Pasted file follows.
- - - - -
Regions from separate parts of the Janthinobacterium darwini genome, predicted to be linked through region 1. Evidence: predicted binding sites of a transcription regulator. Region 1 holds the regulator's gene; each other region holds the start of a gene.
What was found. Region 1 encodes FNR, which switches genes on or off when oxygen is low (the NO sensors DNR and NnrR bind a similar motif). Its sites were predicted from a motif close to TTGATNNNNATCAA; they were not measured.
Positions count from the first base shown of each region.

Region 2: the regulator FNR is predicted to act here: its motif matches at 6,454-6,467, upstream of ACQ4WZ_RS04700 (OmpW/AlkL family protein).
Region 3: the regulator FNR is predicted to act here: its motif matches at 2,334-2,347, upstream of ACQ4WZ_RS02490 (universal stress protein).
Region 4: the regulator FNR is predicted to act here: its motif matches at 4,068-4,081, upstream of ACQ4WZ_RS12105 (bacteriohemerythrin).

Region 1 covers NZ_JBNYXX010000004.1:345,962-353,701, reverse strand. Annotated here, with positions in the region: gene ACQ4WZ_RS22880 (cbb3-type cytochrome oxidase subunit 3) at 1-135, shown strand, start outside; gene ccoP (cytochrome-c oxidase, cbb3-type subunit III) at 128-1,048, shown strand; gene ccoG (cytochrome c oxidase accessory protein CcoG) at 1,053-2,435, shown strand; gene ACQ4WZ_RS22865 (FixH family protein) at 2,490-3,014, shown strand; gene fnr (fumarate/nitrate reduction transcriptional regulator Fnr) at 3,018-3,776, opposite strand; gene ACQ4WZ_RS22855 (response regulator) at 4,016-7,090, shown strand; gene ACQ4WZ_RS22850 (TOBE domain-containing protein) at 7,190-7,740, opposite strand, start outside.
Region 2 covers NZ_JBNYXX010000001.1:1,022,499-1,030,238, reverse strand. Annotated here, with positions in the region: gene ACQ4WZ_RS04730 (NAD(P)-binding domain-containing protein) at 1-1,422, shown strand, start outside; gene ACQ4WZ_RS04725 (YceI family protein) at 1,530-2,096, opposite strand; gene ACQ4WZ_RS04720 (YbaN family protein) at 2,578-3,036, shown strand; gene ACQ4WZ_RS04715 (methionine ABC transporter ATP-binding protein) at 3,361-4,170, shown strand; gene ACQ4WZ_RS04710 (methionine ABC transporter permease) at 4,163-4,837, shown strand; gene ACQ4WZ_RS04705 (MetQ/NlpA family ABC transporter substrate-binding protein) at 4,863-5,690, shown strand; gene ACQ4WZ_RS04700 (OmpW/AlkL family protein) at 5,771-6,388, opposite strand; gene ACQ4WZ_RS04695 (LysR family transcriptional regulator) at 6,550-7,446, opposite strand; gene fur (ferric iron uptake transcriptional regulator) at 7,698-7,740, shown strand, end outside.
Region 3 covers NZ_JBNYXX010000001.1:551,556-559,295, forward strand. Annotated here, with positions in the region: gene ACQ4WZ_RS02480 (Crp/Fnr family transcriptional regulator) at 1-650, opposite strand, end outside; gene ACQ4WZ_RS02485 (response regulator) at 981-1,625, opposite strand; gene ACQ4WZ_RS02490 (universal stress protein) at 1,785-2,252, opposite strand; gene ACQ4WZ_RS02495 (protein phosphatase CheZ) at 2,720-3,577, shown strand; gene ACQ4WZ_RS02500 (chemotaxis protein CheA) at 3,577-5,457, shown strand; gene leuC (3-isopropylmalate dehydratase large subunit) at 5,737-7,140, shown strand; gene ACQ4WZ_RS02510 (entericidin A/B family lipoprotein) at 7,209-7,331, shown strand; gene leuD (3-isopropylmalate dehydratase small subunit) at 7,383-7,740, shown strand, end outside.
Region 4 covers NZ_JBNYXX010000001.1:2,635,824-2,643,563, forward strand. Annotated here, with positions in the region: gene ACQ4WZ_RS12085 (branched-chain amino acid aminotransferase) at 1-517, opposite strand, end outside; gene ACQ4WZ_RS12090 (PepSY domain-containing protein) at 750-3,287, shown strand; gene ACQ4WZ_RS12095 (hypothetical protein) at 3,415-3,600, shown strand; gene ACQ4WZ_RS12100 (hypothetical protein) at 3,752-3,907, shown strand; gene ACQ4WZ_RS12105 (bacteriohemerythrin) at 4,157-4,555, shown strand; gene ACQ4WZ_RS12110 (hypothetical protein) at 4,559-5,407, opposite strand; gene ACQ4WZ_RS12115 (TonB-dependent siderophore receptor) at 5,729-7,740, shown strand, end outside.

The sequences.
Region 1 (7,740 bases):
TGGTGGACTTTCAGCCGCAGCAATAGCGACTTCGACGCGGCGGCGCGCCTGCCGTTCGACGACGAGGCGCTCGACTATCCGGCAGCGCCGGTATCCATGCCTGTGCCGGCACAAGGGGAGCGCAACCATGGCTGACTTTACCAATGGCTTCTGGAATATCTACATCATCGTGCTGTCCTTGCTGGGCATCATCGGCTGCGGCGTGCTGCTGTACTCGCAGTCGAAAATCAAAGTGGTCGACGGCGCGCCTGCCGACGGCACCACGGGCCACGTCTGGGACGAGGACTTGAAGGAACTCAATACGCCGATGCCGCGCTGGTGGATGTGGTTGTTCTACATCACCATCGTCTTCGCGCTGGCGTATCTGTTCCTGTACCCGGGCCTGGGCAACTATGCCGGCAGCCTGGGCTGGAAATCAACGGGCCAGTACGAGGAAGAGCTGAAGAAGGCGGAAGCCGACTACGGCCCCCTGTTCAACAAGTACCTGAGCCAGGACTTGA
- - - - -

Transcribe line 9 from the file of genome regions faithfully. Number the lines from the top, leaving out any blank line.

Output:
Region 3 covers NZ_JBNYXX010000001.1:551,556-559,295, forward strand. Annotated here, with positions in the region: gene ACQ4WZ_RS02480 (Crp/Fnr family transcriptional regulator) at 1-650, opposite strand, end outside; gene ACQ4WZ_RS02485 (response regulator) at 981-1,625, opposite strand; gene ACQ4WZ_RS02490 (universal stress protein) at 1,785-2,252, opposite strand; gene ACQ4WZ_RS02495 (protein phosphatase CheZ) at 2,720-3,577, shown strand; gene ACQ4WZ_RS02500 (chemotaxis protein CheA) at 3,577-5,457, shown strand; gene leuC (3-isopropylmalate dehydratase large subunit) at 5,737-7,140, shown strand; gene ACQ4WZ_RS02510 (entericidin A/B family lipoprotein) at 7,209-7,331, shown strand; gene leuD (3-isopropylmalate dehydratase small subunit) at 7,383-7,740, shown strand, end outside.